Repeaters with “Bursty” Noise
Always test repeaters in FM! Your ear can determine a lot of things. On digital, the range goes down and people that get into the repeater fine don’t notice it.
About 90% of the time when people complain about bursty noise, it’s the antenna system. If you’re running a duplexer and there IS ANY kind of bad connection, that bad connection will act like a diode. You get the diode effect whenever two dissimilar metals are in contact! What often happens is that as antennas are blown about they develop bad connections between sections. Really good repeater antennas have everything welded, don’t use a bunch of different metals (like solder, brass, and copper), and pretty much don’t bend in the wind. (And they cost $600 – $1,200.)
So see if you still have the problem into a dummy load. This is basic troubleshooting. If not, it’s your antenna system.
Keep in mind these bad connections can be anywhere. It can be caused by coax, coax connectors, or you may have a bad filter/duplexer. In this last case, the dummy load comes in handy again by testing with it placed at the output of the duplexer instead of the output of the transmitter.
More power makes this worse. Sometimes you’ll have some arcing at 100 watts and none at 25.
When I last had this problem, it took me months to solve it. I had gone through everything in the rack. Bonded all the metal together. Checked and verified all coax cables, duplexer, etc. Tried different antennas. It was still there.
I finally ended up figuring out how to DF the source of the noise. The antenna was on the roof of this big building that was full of bolts holding things together. I fixed a Verizon antenna that had a loose N connector and aming bolts (really Verizon?). That wasn’t it. I went around tightning down everything I could. About 100 bolts later, the noise went away.
So the point is this can also be caused by a nearby antenna, the tower, etc. Had this problem on one repeater that was on its own tower. We moved the antenna to the broadcast tower (and much closer to the broadcast antennas) and the problem went away.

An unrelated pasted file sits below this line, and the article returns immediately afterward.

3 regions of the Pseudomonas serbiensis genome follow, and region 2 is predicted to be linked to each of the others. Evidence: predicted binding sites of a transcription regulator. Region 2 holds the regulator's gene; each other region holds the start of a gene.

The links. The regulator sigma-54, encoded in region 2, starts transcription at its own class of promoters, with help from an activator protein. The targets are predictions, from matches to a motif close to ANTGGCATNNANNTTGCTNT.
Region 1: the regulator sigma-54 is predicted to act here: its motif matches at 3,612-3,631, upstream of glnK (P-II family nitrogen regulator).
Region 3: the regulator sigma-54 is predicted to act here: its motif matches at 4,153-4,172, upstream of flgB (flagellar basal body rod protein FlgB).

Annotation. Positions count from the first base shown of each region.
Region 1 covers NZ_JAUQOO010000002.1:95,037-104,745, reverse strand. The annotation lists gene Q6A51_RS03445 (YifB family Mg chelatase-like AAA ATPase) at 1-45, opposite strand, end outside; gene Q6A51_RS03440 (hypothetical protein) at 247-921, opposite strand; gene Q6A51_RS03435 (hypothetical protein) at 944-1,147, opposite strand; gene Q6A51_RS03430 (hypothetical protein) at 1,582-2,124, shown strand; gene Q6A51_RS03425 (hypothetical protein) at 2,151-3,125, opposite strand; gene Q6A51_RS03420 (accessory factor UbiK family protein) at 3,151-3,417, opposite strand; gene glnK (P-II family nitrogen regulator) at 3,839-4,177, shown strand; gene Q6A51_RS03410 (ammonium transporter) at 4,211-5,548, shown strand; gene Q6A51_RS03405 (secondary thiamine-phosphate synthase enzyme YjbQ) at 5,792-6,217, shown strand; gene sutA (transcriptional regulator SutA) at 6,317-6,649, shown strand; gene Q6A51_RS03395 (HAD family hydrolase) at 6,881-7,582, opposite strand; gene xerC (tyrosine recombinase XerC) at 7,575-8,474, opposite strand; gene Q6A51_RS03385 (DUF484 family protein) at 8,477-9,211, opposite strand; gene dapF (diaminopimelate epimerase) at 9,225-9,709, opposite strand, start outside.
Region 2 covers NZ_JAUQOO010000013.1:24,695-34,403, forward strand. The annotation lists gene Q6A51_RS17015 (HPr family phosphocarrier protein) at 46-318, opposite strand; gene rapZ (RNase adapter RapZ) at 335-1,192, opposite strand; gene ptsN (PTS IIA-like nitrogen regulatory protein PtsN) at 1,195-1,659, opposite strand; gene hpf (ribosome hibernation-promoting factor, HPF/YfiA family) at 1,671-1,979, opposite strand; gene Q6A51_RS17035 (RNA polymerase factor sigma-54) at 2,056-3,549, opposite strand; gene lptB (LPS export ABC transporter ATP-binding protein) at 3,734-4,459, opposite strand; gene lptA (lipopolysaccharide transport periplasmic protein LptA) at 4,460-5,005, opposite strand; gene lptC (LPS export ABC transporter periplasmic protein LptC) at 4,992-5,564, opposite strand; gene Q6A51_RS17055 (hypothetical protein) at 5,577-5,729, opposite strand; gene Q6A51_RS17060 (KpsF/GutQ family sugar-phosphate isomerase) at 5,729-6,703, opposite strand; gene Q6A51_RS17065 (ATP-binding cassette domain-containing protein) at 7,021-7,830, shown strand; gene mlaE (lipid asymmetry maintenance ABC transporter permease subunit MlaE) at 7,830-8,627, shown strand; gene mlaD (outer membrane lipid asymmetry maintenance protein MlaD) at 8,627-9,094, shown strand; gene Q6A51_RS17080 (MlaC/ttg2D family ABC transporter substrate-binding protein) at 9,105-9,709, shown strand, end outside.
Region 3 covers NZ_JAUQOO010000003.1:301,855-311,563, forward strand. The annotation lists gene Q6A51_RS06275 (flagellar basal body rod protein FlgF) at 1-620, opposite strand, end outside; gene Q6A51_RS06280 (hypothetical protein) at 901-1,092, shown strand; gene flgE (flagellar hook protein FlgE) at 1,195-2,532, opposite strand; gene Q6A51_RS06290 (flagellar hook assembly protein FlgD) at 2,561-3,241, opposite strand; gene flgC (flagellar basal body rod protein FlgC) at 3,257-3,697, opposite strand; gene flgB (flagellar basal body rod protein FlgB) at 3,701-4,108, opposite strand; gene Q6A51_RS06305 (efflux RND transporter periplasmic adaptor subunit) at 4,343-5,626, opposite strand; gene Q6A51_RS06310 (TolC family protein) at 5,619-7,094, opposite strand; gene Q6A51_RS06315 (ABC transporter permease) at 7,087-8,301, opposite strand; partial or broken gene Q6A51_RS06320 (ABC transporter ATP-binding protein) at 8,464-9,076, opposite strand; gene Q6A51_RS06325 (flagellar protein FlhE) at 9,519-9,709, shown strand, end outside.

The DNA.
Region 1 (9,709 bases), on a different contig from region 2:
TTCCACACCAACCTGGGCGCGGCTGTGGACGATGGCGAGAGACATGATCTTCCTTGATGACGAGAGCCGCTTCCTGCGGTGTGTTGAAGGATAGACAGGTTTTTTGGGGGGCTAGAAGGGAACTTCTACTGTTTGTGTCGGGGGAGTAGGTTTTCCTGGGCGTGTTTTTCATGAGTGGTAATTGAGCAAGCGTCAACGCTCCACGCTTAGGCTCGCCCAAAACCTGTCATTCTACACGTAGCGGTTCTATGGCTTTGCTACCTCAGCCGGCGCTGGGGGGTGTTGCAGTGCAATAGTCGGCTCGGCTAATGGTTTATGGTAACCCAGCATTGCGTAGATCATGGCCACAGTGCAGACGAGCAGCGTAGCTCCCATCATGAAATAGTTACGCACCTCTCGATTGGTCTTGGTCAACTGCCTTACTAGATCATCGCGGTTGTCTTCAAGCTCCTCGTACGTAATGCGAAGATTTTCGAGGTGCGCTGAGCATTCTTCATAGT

You will also find that the problems at 2 meters are much, much worse than at UHF. Because of the proliferation of computers and networks, two meters has just plain gotten real noisy. In the incident on the roof of the building, we couldn’t even operate a 2 meter repeater because of all the interactions with the hundreds of miles of CAT cable and thousands of computers and network devices. Unless you are truely miles away from civilization, my preference is to run a repeater on UHF.
This is from Martin, GW3XJQ
“I must have spent years tracking down the ‘rusty bolt effect’ causing intermittent ‘crackling audio’, so annoying and would disappear for weeks and then return for no apparent reason. But of course, there is always a reason and always a solution to a problem.
“I bonded everything in sight and to ground with copper tape and rods, heavy conductor and thought it was fixed, until one day it came back! This was on a UHF FM repeater and the effect can be demonstrated by simply scratching a screwdriver blade against any metal associated with the repeater, even when I resolved the problem. As you say Chris, electrical and RF connections must be perfect and using only top quality connectors, cables and testing for continuity and insulation resistance using professional test equipment.
“The only effective solution in the end, was to opt for separate aerials for transmit and receive frequencies and with vertical separation on the tower. With a duplex system and one aerial, the noise would always return. It was all down to the fact that the building housing the repeater was constructed using steel reinforced concrete and which was deteriorating with the effects of time and weather and ‘blowing’ of some concrete panels. It was impossible to electrically bond all the structural steel.
“The repeater is now Yaesu Fusion AMS, plus WiRES X and all is well. Hopefully, this discussion will help others with similar problems.”